How so? The sound bite comes from Pete Townshend, the Who’s prolific songster, and inaugural John Peel lecturer at the Salford Radio Festival.
The chances are we would never have noted the festival if it hadn’t been for Townshend, and never noted Townshend if it hadn’t been for the emotive “vampire” epithet.
It’s an echo, almost certainly deliberate, of what was said about Goldman Sachs in Rolling Stone a couple of years ago:
The world’s most powerful investment bank is a great vampire squid wrapped around the face of humanity, relentlessly jamming its blood funnel into anything that smells like money.
Powerful stuff, that few outside the investment community – and perhaps not all of them – would seriously dispute. But is the parallel seriously applicable to Apple, which thanks to iTunes virtually reinvented the music industry about a decade ago?
The Townsend thesis, in a nutshell, is that Apple has abused its now dominant market position. Indeed, he makes direct reference to banking (mal)practice:
Music publishing has always been a form of banking in many ways, but – in cooperation with record labels – active artists have always received from the music industry banking system more than banking.
Not so, it seems, in the iTunes era. Apple, whose “fantastic piece of software” Townshend readily acknowledges, does no more than provide the minimal services of distribution and paying royalties, while bleeding artists dry with its “enormous commission”.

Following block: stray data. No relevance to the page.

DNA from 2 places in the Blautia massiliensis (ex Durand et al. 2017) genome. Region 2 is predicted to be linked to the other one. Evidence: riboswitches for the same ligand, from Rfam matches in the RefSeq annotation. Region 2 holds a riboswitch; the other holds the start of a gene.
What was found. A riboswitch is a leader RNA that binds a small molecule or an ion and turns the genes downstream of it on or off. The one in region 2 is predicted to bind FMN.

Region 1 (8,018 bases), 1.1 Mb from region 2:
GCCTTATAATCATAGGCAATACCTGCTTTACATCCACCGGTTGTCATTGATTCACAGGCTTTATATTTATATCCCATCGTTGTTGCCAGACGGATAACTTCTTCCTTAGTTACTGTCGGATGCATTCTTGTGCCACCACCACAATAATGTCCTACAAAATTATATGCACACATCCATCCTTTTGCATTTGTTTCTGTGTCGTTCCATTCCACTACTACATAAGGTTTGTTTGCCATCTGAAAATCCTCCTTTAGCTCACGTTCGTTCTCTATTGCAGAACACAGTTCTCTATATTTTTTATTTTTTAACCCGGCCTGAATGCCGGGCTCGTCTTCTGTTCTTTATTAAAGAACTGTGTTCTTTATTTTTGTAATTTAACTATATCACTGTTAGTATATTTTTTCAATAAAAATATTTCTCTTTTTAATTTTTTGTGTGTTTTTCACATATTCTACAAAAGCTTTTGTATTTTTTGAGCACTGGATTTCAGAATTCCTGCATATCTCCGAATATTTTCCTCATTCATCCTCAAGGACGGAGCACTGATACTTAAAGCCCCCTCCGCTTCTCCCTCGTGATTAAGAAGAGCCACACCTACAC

Excuse me, you may be saying by now, wasn’t it ever thus? Isn’t the old rocker (well, Mod, actually) looking at what we quaintly refer to as the record industry with rose-tinted spectacles? It may have served him and his cronies well, but thousands of other deserving artists ended up on the scrapheap.
In fact, Townshend’s critique of the music industry (which is well worth reading) is much more searching than the “vampire” headlines suggest. But that doesn’t mean it isn’t wrong-headed.
To make Apple the villain of the piece may be mediagenic, but it’s also somewhat misleading. iTunes is a symptom, not a cause, of the problems afflicting the music industry. And it has, in its way, created a financial solution to those problems which, fundamentally, stem from the internet’s copyright-averse “free download” culture. Arguably, without iTunes or something very like it, artists – including old rockers – would be very much worse off than they are today.
Nevertheless, Townshend is surely right to point out that the Apple tariff is too high, and that the company gives relatively little in return. In his view this “return” should include a great deal more help at the seedcorn level, whether in the form of incubator finance, marketing, creative nurture or advice on the protection of copyright.
The old music industry may have been a corrupt, exploitative, shambles that occasionally stumbled on talent, but at least it was filled with entrepreneurs with a passion for the business. Today, that business is dominated by anoraks.